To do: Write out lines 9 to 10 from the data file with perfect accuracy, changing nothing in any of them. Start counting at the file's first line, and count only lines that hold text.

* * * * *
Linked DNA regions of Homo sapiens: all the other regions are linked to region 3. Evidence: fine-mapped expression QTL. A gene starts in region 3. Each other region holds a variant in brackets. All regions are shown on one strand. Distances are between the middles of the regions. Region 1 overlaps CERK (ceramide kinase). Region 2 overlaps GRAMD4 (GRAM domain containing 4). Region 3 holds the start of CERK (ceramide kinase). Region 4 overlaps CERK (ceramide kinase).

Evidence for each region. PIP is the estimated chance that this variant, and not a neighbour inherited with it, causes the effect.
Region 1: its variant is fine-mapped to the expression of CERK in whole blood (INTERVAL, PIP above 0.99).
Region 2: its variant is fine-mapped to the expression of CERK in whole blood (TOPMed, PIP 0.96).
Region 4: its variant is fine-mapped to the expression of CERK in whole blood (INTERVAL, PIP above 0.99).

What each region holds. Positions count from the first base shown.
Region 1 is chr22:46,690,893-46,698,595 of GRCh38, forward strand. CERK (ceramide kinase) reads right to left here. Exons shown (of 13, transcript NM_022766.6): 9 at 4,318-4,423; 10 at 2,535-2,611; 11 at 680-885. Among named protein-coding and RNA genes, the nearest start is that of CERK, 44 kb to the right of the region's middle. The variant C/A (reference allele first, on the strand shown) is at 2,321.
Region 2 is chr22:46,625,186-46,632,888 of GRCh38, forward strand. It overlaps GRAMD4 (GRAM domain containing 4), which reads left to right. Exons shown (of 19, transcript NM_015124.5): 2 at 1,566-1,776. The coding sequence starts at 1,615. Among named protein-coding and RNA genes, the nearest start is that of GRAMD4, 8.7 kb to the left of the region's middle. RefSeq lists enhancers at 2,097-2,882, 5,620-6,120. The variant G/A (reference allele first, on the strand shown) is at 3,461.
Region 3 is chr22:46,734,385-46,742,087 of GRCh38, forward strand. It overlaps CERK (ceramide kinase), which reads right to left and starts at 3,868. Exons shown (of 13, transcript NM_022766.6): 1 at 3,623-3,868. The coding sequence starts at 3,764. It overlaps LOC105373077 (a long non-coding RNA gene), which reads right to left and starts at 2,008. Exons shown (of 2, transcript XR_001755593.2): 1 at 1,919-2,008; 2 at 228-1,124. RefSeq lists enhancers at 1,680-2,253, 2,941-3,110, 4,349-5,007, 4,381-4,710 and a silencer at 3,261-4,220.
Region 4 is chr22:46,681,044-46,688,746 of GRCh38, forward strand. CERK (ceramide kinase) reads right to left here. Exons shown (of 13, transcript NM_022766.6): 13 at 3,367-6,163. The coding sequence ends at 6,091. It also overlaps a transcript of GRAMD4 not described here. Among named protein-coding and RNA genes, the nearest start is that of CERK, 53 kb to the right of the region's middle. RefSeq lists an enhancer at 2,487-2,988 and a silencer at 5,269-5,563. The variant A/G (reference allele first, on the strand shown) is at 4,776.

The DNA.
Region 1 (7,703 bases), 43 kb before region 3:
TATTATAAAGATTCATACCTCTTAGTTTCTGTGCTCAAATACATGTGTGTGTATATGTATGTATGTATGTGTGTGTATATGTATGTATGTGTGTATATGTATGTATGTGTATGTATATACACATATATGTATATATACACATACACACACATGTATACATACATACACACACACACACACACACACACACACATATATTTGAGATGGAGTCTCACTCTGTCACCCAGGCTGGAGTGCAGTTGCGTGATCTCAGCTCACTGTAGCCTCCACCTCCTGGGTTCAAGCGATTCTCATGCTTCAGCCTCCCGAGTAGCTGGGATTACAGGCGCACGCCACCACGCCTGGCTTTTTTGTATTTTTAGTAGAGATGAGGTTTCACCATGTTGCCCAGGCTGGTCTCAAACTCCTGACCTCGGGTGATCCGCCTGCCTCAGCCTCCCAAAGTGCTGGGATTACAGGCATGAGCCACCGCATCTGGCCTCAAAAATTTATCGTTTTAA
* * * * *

Region 3 is chr22:46,734,385-46,742,087 of GRCh38, forward strand. It overlaps CERK (ceramide kinase), which reads right to left and starts at 3,868. Exons shown (of 13, transcript NM_022766.6): 1 at 3,623-3,868. The coding sequence starts at 3,764. It overlaps LOC105373077 (a long non-coding RNA gene), which reads right to left and starts at 2,008. Exons shown (of 2, transcript XR_001755593.2): 1 at 1,919-2,008; 2 at 228-1,124. RefSeq lists enhancers at 1,680-2,253, 2,941-3,110, 4,349-5,007, 4,381-4,710 and a silencer at 3,261-4,220.
Region 4 is chr22:46,681,044-46,688,746 of GRCh38, forward strand. CERK (ceramide kinase) reads right to left here. Exons shown (of 13, transcript NM_022766.6): 13 at 3,367-6,163. The coding sequence ends at 6,091. It also overlaps a transcript of GRAMD4 not described here. Among named protein-coding and RNA genes, the nearest start is that of CERK, 53 kb to the right of the region's middle. RefSeq lists an enhancer at 2,487-2,988 and a silencer at 5,269-5,563. The variant A/G (reference allele first, on the strand shown) is at 4,776.